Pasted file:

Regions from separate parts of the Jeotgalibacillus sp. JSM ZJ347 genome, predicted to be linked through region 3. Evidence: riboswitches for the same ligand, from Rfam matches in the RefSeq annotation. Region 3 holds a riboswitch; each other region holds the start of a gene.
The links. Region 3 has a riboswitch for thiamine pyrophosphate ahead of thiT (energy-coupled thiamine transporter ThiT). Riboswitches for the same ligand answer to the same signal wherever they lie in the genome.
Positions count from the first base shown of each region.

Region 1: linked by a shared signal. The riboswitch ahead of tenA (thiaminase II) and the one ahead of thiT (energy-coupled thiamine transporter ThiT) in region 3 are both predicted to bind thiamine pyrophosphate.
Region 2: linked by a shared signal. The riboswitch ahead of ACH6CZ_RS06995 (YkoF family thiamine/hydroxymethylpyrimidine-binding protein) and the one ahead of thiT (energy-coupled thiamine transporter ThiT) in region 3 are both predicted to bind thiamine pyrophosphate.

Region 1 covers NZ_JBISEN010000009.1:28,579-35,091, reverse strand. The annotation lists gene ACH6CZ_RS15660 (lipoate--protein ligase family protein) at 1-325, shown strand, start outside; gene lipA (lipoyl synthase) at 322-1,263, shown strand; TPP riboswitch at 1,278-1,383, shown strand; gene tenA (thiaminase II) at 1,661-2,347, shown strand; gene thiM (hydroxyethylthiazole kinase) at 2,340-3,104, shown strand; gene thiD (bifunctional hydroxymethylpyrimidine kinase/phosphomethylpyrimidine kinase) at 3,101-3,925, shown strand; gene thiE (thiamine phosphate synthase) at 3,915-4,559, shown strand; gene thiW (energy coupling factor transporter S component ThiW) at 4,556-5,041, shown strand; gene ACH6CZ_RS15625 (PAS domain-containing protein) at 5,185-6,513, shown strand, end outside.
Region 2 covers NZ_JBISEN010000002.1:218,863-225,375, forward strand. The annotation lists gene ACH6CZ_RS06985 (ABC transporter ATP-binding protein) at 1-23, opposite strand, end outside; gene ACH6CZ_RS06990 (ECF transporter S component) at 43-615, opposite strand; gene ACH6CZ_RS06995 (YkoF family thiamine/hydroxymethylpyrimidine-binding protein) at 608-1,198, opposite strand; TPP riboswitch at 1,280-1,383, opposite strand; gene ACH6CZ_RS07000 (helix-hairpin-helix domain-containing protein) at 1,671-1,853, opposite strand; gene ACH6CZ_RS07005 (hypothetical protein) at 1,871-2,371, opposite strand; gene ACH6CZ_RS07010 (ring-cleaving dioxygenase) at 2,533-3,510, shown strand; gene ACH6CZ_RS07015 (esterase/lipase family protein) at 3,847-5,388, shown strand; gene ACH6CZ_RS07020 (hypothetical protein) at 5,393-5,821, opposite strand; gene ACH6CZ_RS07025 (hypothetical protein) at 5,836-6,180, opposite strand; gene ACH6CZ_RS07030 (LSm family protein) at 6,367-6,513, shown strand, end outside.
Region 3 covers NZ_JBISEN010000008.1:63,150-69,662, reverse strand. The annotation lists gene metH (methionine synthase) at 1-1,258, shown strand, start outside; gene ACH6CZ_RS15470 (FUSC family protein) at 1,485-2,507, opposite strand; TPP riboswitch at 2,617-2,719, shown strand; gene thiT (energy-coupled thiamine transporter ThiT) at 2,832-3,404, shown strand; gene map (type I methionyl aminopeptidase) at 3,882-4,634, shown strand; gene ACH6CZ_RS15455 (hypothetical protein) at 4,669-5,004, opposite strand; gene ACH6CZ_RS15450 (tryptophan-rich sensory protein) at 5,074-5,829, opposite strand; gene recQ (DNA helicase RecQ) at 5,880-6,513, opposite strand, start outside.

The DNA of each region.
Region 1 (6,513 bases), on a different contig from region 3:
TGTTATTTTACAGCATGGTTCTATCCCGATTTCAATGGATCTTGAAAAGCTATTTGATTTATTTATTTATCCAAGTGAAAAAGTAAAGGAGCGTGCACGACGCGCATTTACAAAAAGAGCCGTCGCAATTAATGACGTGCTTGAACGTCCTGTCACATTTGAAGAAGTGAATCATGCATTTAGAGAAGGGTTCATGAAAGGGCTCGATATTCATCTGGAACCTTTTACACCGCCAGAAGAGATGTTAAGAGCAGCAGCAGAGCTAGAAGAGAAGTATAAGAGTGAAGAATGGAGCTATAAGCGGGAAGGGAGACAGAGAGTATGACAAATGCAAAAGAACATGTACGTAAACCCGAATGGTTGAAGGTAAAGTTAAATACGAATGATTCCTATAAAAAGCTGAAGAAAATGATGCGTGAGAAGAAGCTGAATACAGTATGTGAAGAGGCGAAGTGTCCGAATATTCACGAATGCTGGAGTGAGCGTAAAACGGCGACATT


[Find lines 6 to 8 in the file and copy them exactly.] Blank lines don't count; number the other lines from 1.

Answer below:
Region 1 covers NZ_JBISEN010000009.1:28,579-35,091, reverse strand. The annotation lists gene ACH6CZ_RS15660 (lipoate--protein ligase family protein) at 1-325, shown strand, start outside; gene lipA (lipoyl synthase) at 322-1,263, shown strand; TPP riboswitch at 1,278-1,383, shown strand; gene tenA (thiaminase II) at 1,661-2,347, shown strand; gene thiM (hydroxyethylthiazole kinase) at 2,340-3,104, shown strand; gene thiD (bifunctional hydroxymethylpyrimidine kinase/phosphomethylpyrimidine kinase) at 3,101-3,925, shown strand; gene thiE (thiamine phosphate synthase) at 3,915-4,559, shown strand; gene thiW (energy coupling factor transporter S component ThiW) at 4,556-5,041, shown strand; gene ACH6CZ_RS15625 (PAS domain-containing protein) at 5,185-6,513, shown strand, end outside.
Region 2 covers NZ_JBISEN010000002.1:218,863-225,375, forward strand. The annotation lists gene ACH6CZ_RS06985 (ABC transporter ATP-binding protein) at 1-23, opposite strand, end outside; gene ACH6CZ_RS06990 (ECF transporter S component) at 43-615, opposite strand; gene ACH6CZ_RS06995 (YkoF family thiamine/hydroxymethylpyrimidine-binding protein) at 608-1,198, opposite strand; TPP riboswitch at 1,280-1,383, opposite strand; gene ACH6CZ_RS07000 (helix-hairpin-helix domain-containing protein) at 1,671-1,853, opposite strand; gene ACH6CZ_RS07005 (hypothetical protein) at 1,871-2,371, opposite strand; gene ACH6CZ_RS07010 (ring-cleaving dioxygenase) at 2,533-3,510, shown strand; gene ACH6CZ_RS07015 (esterase/lipase family protein) at 3,847-5,388, shown strand; gene ACH6CZ_RS07020 (hypothetical protein) at 5,393-5,821, opposite strand; gene ACH6CZ_RS07025 (hypothetical protein) at 5,836-6,180, opposite strand; gene ACH6CZ_RS07030 (LSm family protein) at 6,367-6,513, shown strand, end outside.
Region 3 covers NZ_JBISEN010000008.1:63,150-69,662, reverse strand. The annotation lists gene metH (methionine synthase) at 1-1,258, shown strand, start outside; gene ACH6CZ_RS15470 (FUSC family protein) at 1,485-2,507, opposite strand; TPP riboswitch at 2,617-2,719, shown strand; gene thiT (energy-coupled thiamine transporter ThiT) at 2,832-3,404, shown strand; gene map (type I methionyl aminopeptidase) at 3,882-4,634, shown strand; gene ACH6CZ_RS15455 (hypothetical protein) at 4,669-5,004, opposite strand; gene ACH6CZ_RS15450 (tryptophan-rich sensory protein) at 5,074-5,829, opposite strand; gene recQ (DNA helicase RecQ) at 5,880-6,513, opposite strand, start outside.